A retired high school teacher and former head of the Chesapeake Arts Center has completed his first film, which enjoyed a three-evening preview at Diamond Cinema Westview.
After 30 years teaching Shakespeare, Wayne Shipley told guests at Tuesday's first showing of One-Eyed Horse that he wanted to pay homage to the Bard - and to another hero, Western movie director John Ford.
The movie, which takes its title from a treasured horse that has endured hardship but remains gently dependable, launched a planned monthly series of Independent Movie Nights featuring Maryland filmmakers at the Baltimore County theater.
Although new to moviemaking, Shipley is no stranger to theater, having directed productions during his career as English department chairman and drama coach at North County High School.
After retiring, Shipley became executive director of the Chesapeake Arts Center but found time to direct dramas with Actors Company Theatre, a group he formed 10 years ago with actors John Strawbridge and Gary Wheeler.
Shipley left CAC in the spring of 2004 and ventured into the world of independent filmmaking by working on production crews and playing minor roles.
A fan of classic Westerns, Shipley wrote and directed One-Eyed Horse and made ingenious use of local settings at his family's 38-acre farm in Jessup, Blob's Park and the historic Hammond-Harwood house in Linthicum.
He transformed Blob's Park into a 19th-century western bar, where the wrap party was held in December. Back then, producer-manager Ruth Holmes looked forward to scheduling interior scenes after the removal of Christmas decorations from the Hammond-Harwood House.
Shipley and director of photography/editor Jeff Herberger have completed editing 54 hours of film down to about two hours.
"After we completed scenes, our editor, Jeff, would make a rough cut almost immediately that he and I would look at, and Jeff would make a second cut," Shipley said. "After principal photography wrapped, Jeff assembled the rough cut into acts from which we made a third cut. We'd watch the whole and trim, making a final pass through the film trimming as we went, ending up with 'picture cut.' Essentially we chunked it down to doable bits and plowed through it as we went. Jeff is a master at establishing rhythms."
Judging by the final product viewed at Westview, Herberger is also a master cinematographer: His photographic work is high-resolution, sharp and artistically composed.
One-Eyed Horse is a local cinematic feat for other reasons. Shipley's story about two former Civil War protagonists returning to their homes and businesses has profundity well beyond the average Western.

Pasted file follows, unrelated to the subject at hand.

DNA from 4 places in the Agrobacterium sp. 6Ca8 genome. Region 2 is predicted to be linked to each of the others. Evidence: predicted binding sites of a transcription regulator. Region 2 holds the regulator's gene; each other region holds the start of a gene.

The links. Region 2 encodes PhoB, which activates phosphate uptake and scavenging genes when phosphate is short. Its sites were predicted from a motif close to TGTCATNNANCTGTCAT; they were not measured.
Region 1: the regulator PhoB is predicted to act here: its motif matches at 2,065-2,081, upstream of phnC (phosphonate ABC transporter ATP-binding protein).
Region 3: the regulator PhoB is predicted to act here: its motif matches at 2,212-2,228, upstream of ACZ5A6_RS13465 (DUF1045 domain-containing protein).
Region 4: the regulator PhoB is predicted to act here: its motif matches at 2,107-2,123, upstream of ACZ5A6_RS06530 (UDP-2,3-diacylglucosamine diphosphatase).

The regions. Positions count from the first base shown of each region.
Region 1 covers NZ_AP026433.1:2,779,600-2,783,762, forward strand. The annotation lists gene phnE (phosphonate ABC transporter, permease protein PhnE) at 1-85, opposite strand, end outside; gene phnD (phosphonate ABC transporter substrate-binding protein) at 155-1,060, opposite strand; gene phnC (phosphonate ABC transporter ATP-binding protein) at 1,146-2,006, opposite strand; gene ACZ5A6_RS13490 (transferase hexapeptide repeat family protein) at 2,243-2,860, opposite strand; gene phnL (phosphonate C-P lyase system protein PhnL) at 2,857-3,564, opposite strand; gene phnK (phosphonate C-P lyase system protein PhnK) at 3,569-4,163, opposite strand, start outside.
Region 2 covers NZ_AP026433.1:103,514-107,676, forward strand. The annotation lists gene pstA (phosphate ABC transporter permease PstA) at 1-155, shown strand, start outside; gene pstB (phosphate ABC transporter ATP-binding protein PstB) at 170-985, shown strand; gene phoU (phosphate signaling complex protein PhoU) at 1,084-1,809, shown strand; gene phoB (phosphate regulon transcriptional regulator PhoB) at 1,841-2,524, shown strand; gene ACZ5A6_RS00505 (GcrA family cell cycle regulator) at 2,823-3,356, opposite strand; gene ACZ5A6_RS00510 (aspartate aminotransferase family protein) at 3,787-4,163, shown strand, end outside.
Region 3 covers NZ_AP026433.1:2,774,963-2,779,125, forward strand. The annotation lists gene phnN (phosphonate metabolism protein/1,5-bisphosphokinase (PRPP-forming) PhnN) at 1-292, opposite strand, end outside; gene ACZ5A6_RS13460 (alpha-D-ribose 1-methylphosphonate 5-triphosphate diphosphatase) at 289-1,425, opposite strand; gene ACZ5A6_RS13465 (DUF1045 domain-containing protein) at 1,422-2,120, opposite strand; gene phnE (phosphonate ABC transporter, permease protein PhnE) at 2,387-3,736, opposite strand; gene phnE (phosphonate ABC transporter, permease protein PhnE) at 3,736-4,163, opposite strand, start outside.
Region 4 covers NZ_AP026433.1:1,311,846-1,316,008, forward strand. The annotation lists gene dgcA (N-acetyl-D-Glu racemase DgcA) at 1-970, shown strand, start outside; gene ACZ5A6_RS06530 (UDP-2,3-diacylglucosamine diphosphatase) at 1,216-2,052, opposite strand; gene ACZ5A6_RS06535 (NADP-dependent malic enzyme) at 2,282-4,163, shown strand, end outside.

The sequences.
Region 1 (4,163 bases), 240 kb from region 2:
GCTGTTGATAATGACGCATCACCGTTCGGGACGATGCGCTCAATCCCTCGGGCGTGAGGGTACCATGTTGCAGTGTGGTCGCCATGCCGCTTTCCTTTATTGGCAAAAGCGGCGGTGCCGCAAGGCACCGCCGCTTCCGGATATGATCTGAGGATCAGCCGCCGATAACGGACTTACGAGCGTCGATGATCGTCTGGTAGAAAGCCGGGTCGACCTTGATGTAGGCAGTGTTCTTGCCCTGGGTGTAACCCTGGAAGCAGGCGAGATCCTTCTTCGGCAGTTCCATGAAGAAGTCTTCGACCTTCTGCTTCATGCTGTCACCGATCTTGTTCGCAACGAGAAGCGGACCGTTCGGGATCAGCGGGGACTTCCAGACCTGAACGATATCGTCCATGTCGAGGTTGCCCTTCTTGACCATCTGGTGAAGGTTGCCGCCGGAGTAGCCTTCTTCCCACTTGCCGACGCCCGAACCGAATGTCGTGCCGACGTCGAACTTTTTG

Former Union officer William Tecumseh Curry (Mike Hagan) is able to move on 25 years after the war to center his life on his successful Hadley, Mo., horse ranch and his daughter, Katherine (Kelly Potchak). Former Confederate officer Justin Gatewood (Mark Redfield) lost a brother during their forced march as prisoners led by Curry, then earned another five years in prison when he tried to kill Curry. Gatewood retains an obsessive desire for revenge that prevents his enjoyment of the business success that flourished under daughter, Helen (Jennifer Rouse), in his absence.
Shipley tells his story against a believable Western backdrop created in Anne Arundel County. He and a team of expert horsemen conducted a four-month "cowboy boot camp" to make the actors look comfortable on horseback. His wife, Pat, made certain that cast members were costumed authentically.
Shipley gathered an outstanding cast of actors in leading roles. Redfield plays Justin Gatewood with authority, lending a needed scholarly note to his characterization, and seems to relish quoting the Bard. Equally strong is Hagan as Curry.
Rouse as Helen provides touching moments in scenes with her father. Potchak plays Katherine with the right spirit, sweetly interacting with the family housekeeper, Aunt Jewel. Richard Cutting brings a menacing quality to the role of Creed Logan, Helen's business associate and would-be suitor.
In supporting roles, Greg Coale is impressive as Sheriff Nathan Short, Bob Brown is credible as Slim Hayden, Robert Jackson brings dignity to the sympathetic role of Calvin Johns, Strawbridge gives dash to Bob Bragg, and Elana Barksdale brings needed warmth to Aunt Jewel. (Full disclosure: Actor Dave Kalma is my cousin, a fact that I hope does not prevent my acknowledging the amusing bravado he brings to his characterization of John Cussons.)
A first attempt at such a large endeavor inevitably will have a few flaws. A major fight scene between the Egyptian and Dutch Logan looks more contrived and choreographed than the less important one that precedes it. Some minor players give flat performances. Occasionally, lines are not properly miked. And perhaps the film would benefit by further judicious editing.